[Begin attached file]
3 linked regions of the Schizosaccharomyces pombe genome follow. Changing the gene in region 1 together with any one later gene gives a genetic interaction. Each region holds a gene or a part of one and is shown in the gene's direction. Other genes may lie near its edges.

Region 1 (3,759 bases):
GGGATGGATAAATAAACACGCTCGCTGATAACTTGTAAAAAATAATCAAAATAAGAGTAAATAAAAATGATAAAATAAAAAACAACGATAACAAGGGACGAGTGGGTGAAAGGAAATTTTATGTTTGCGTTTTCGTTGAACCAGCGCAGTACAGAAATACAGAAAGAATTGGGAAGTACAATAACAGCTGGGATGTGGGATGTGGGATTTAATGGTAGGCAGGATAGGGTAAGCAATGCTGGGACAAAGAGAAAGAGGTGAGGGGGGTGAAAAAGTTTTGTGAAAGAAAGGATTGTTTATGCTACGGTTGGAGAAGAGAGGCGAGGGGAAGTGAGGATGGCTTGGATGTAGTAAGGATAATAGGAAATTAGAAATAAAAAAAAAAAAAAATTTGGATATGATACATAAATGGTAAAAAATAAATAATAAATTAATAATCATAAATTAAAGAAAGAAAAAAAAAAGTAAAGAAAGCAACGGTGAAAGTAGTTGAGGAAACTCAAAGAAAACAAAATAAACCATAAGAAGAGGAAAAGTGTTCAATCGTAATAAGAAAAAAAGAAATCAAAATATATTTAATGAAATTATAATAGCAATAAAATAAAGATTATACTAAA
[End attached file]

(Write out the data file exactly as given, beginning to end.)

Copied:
3 linked regions of the Schizosaccharomyces pombe genome follow. Changing the gene in region 1 together with any one later gene gives a genetic interaction. Each region holds a gene or a part of one and is shown in the gene's direction. Other genes may lie near its edges.

Region 1 (3,759 bases):
GGGATGGATAAATAAACACGCTCGCTGATAACTTGTAAAAAATAATCAAAATAAGAGTAAATAAAAATGATAAAATAAAAAACAACGATAACAAGGGACGAGTGGGTGAAAGGAAATTTTATGTTTGCGTTTTCGTTGAACCAGCGCAGTACAGAAATACAGAAAGAATTGGGAAGTACAATAACAGCTGGGATGTGGGATGTGGGATTTAATGGTAGGCAGGATAGGGTAAGCAATGCTGGGACAAAGAGAAAGAGGTGAGGGGGGTGAAAAAGTTTTGTGAAAGAAAGGATTGTTTATGCTACGGTTGGAGAAGAGAGGCGAGGGGAAGTGAGGATGGCTTGGATGTAGTAAGGATAATAGGAAATTAGAAATAAAAAAAAAAAAAAATTTGGATATGATACATAAATGGTAAAAAATAAATAATAAATTAATAATCATAAATTAAAGAAAGAAAAAAAAAAGTAAAGAAAGCAACGGTGAAAGTAGTTGAGGAAACTCAAAGAAAACAAAATAAACCATAAGAAGAGGAAAAGTGTTCAATCGTAATAAGAAAAAAAGAAATCAAAATATATTTAATGAAATTATAATAGCAATAAAATAAAGATTATACTAAA